One of the questions I’m often asked when presenting wine education courses has to do with the ritual of swirling wine in the glass.
The question asked is: Why?
The answer to that question is fairly simple, but it leads to a much more complicated question.
The reason we swirl wine in a glass is to help expose it to air and, in the process, help “open it up” so it reveals its full array of aromas.
Okay… but what does that accomplish?
Here’s what: How a wine smells — fruity, oaky, musty, spicy, etc. — provides a big clue as to how it will taste. A wine’s aromas won’t always mirror its flavors 100 percent… but it gets pretty darn close if it’s given enough time to “breathe” before it’s consumed.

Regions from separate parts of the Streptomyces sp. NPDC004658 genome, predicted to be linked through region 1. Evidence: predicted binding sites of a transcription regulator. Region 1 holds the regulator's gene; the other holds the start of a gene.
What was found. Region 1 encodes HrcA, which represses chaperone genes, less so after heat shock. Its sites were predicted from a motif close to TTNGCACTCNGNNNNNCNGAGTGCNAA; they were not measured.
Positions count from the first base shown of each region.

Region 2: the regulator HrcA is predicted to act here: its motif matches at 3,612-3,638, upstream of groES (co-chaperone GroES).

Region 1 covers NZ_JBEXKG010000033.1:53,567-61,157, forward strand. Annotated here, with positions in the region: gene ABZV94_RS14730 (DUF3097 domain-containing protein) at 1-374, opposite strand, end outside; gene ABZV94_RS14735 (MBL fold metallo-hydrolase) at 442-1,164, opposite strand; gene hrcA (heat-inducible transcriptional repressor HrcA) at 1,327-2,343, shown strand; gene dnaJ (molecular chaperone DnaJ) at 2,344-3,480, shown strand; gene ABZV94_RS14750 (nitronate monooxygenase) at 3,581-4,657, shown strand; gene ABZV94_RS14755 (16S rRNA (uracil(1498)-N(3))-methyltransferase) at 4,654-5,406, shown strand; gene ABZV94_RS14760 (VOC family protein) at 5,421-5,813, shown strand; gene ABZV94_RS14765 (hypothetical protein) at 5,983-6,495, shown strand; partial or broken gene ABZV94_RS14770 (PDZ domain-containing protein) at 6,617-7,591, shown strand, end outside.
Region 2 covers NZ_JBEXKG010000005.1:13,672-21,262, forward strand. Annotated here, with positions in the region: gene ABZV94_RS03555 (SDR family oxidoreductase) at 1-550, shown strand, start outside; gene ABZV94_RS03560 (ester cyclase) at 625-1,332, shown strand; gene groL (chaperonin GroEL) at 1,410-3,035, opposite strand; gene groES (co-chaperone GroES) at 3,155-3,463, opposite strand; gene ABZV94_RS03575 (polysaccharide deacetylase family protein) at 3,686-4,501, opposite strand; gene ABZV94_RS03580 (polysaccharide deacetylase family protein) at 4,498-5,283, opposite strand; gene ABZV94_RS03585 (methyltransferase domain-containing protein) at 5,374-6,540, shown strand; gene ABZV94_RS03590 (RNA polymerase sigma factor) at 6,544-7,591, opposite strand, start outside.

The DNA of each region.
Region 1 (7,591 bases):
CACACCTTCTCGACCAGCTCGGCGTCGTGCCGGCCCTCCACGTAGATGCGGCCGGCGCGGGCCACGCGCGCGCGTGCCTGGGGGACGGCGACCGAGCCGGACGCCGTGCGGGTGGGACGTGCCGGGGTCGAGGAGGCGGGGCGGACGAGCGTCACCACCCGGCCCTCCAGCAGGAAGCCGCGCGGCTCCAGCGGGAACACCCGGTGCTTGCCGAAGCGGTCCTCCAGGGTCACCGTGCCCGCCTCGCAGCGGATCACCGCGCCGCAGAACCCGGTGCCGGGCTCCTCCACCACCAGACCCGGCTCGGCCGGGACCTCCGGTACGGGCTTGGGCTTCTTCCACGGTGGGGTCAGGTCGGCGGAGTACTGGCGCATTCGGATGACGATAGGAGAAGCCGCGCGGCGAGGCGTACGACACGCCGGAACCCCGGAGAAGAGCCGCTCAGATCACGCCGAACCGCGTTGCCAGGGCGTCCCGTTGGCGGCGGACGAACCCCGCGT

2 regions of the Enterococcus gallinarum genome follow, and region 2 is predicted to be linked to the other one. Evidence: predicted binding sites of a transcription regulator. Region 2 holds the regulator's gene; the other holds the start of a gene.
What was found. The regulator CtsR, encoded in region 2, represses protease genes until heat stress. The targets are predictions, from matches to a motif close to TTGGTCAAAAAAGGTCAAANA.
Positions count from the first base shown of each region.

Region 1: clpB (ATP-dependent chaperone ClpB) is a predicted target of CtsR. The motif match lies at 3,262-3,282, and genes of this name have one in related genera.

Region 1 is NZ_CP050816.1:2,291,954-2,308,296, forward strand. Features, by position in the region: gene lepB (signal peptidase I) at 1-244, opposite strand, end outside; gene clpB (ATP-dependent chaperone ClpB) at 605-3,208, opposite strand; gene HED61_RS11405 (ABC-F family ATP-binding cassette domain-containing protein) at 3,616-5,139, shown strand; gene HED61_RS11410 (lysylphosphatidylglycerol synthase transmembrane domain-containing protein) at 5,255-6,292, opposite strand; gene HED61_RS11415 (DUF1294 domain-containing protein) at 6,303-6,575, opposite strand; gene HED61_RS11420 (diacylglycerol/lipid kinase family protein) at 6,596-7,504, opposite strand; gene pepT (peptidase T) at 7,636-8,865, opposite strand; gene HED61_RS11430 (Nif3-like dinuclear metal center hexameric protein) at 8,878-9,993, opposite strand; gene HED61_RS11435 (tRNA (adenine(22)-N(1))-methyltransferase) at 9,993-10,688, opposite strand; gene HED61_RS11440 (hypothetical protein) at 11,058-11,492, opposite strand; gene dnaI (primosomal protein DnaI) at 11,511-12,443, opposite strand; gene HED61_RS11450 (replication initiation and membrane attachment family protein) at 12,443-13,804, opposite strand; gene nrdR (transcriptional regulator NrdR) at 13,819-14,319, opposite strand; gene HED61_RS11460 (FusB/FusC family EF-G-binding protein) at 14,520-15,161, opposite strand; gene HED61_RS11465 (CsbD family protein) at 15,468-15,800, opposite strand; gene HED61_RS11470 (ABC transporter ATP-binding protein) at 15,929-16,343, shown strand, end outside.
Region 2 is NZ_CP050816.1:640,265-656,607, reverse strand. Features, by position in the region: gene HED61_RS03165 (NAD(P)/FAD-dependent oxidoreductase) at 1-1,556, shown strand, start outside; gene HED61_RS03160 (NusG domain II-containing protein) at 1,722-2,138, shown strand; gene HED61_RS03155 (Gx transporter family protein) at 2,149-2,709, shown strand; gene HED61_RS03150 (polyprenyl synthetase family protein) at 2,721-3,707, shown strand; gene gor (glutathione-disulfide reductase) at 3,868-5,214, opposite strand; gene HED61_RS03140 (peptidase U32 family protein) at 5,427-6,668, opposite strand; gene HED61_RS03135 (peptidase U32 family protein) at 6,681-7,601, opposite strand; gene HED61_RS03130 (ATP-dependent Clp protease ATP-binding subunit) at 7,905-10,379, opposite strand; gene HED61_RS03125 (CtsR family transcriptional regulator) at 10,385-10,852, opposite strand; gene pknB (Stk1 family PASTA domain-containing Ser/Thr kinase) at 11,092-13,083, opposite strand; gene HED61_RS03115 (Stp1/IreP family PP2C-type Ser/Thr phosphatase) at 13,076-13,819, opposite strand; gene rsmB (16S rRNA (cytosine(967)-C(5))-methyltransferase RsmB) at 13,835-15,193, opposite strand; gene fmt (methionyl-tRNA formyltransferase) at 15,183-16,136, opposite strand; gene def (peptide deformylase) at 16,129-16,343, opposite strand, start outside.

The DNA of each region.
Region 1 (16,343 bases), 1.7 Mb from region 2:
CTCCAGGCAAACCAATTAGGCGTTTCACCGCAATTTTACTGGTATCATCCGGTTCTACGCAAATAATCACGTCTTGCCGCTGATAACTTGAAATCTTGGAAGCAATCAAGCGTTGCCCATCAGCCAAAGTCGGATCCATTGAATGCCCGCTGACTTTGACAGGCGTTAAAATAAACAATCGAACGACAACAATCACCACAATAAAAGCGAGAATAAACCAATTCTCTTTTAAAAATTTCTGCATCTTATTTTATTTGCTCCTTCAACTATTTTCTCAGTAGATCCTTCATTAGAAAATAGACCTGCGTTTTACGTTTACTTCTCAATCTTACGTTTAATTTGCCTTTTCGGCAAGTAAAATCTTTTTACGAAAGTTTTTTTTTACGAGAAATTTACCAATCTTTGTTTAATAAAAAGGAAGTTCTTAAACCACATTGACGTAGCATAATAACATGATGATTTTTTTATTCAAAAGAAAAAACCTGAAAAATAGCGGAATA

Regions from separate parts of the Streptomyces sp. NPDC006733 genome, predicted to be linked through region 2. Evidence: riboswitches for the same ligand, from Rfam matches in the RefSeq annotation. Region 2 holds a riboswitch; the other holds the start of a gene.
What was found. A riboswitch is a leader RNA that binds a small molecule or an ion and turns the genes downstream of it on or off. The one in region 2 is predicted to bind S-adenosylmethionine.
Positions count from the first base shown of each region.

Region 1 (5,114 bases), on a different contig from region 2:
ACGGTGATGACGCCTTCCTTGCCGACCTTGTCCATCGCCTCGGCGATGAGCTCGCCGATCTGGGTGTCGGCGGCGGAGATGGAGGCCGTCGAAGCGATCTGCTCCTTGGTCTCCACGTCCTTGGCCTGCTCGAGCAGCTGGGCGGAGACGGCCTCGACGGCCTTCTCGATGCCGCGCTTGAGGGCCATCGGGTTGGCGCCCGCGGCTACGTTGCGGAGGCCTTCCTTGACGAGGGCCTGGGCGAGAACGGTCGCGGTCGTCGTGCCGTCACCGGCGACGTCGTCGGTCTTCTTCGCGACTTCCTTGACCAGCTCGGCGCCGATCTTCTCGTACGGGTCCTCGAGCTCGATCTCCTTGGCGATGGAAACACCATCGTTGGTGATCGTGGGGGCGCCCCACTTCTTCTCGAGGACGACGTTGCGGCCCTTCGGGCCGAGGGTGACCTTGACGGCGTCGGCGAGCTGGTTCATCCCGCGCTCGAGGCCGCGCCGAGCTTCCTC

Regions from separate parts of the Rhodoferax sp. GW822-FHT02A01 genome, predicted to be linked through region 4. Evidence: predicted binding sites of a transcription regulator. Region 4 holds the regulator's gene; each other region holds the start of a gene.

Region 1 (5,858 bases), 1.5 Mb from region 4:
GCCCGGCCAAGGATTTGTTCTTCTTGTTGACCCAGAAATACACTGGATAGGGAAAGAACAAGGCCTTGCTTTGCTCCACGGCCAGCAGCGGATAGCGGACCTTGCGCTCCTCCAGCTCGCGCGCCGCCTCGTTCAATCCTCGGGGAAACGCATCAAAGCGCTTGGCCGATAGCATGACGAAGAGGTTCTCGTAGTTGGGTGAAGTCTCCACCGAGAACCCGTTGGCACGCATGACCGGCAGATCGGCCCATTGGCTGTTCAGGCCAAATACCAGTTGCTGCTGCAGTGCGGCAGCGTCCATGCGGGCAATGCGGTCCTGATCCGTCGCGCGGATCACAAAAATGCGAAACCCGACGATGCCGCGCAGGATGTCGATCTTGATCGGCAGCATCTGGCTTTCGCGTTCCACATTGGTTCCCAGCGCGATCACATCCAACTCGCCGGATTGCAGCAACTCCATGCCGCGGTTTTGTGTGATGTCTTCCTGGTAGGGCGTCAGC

It’s not unusual for certain aromas that result from the winemaking process to “blow off” fairly quickly once the wine has been uncorked (or unscrewed). Swirling helps with that process as well.
Through years of trial and error… and swirling and sipping… I have come to the conclusion that if I had to choose between the two, I’d say that the aroma of the wine is more important than the flavor.
Simply put, it is the aroma of the wine that signals when the wine is ready to be consumed… and its flavors savored.